As we also also reported previously, the proposal (which is being spearheaded by an arch-conservative economics professor) is opposed by Western’s Faculty Senate, which drew particular attention in an October statement to the fact that the Koch proposal is contingent upon the university matching the gift to the tune of $1.4 million. Unfortunately, the faculty opposition, which also highlighted the fact that other campus programs with outside funding could benefit from $1.4 million in matching university support, appears to have fallen of deaf ears.

As Chancellor Belcher noted in his email, Western’s Board of Trustees (which includes, among others, conservative firebrand and former Raleigh Mayor Tom Fetzer), will consider the proposal later this week.


A three-judge panel presiding over the redistricting lawsuit in Greensboro has ruled that the case will move forward to trial in April while the 2016 elections cycle continues on schedule, with candidate filing opening on December 1 and primaries to take place in March.

The parties in Covington v. North Carolina — a lawsuit filed in May that challenges many of the same districts at issue in the state case pending once again in state Supreme Court (Dickson v. Rucho) —  appeared before  Fourth Circuit Judge James A. Wynn, Jr. and federal district court judges Thomas Schroeder and Catherine Eagles last Monday on requests for relief.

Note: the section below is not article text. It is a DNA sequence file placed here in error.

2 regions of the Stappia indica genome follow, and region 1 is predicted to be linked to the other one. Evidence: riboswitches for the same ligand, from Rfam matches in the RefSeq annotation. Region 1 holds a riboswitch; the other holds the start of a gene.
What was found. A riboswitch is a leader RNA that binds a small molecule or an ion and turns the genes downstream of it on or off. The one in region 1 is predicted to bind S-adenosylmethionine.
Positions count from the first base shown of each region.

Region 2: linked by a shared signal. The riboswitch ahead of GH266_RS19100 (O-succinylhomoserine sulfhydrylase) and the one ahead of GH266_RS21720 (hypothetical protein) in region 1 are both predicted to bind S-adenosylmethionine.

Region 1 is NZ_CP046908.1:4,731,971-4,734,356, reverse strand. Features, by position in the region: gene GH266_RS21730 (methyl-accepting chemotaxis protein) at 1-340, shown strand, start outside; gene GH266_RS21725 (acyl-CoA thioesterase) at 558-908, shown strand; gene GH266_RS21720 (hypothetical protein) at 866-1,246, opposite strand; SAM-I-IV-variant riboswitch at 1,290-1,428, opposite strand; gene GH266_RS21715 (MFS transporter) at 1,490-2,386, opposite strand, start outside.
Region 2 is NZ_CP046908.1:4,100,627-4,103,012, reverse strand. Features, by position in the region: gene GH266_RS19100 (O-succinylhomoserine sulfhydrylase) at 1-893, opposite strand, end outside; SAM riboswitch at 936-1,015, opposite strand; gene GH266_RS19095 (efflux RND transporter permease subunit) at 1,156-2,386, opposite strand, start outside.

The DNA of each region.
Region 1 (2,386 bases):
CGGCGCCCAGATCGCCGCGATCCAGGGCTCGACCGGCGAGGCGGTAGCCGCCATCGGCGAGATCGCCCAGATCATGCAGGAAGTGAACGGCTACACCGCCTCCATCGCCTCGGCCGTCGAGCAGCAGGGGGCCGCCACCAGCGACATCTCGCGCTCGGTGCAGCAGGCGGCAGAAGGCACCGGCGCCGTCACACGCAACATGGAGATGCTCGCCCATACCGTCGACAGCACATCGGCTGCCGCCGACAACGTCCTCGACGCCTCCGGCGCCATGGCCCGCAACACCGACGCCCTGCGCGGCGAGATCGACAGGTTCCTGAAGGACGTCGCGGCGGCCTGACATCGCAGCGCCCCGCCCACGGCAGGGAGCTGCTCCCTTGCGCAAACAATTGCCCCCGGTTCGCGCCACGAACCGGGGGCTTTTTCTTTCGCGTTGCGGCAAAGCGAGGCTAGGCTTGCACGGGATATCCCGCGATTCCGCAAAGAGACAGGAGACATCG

The parties contesting the voting maps had asked the court to stay all election proceedings in 25 challenged districts until a final decision on the merits of the case.

The state, on the other hand, had asked the court to put off all proceedings in the case while the state Supreme Court continued its review in the Dickson case.

The judges denied both requests.

As to the state’s request, the judges noted that generally federal courts have a duty to decide cases over which they have jurisdiction without regard to pending parallel state proceedings, and ruled that no facts had been established that warranted deviating from that rule.

And as to the redistricting challengers, the judges noted that although the plaintiffs may very well prevail on their claims at trial, courts do not take disrupting elections lightly. Here, plaintiffs challenged the constitutionality of a few dozen districts, while the 2016 election cycle includes contests for 170 Senate and House seats.  And as plaintiffs conceded, “for all practical purposes, enjoining filing for the challenged districts would have the collateral effect of delaying the election cycle for all Senate and House seats and likely result in primaries in July 2016 at the earliest.”

Read the court’s full order here.


Raleigh lawyer Sabra Faires and two voters filed a lawsuit today in Wake County Superior Court challenging a recently enacted law changing how state residents reelect state Supreme Court justices.

Instead of choosing between the incumbent and a challenger, voters now only have the right to approve or reject the sitting justice. Should the vote go against the incumbent, the governor would choose an interim justice who would sit for two years and then run for election.

The law was effective immediately in June and benefits conservative Justice Robert Edmunds, whose term is up in 2016.

According to the complaint filed today, Faires wants to challenge Edmunds in 2016 but cannot do so because of the retention law.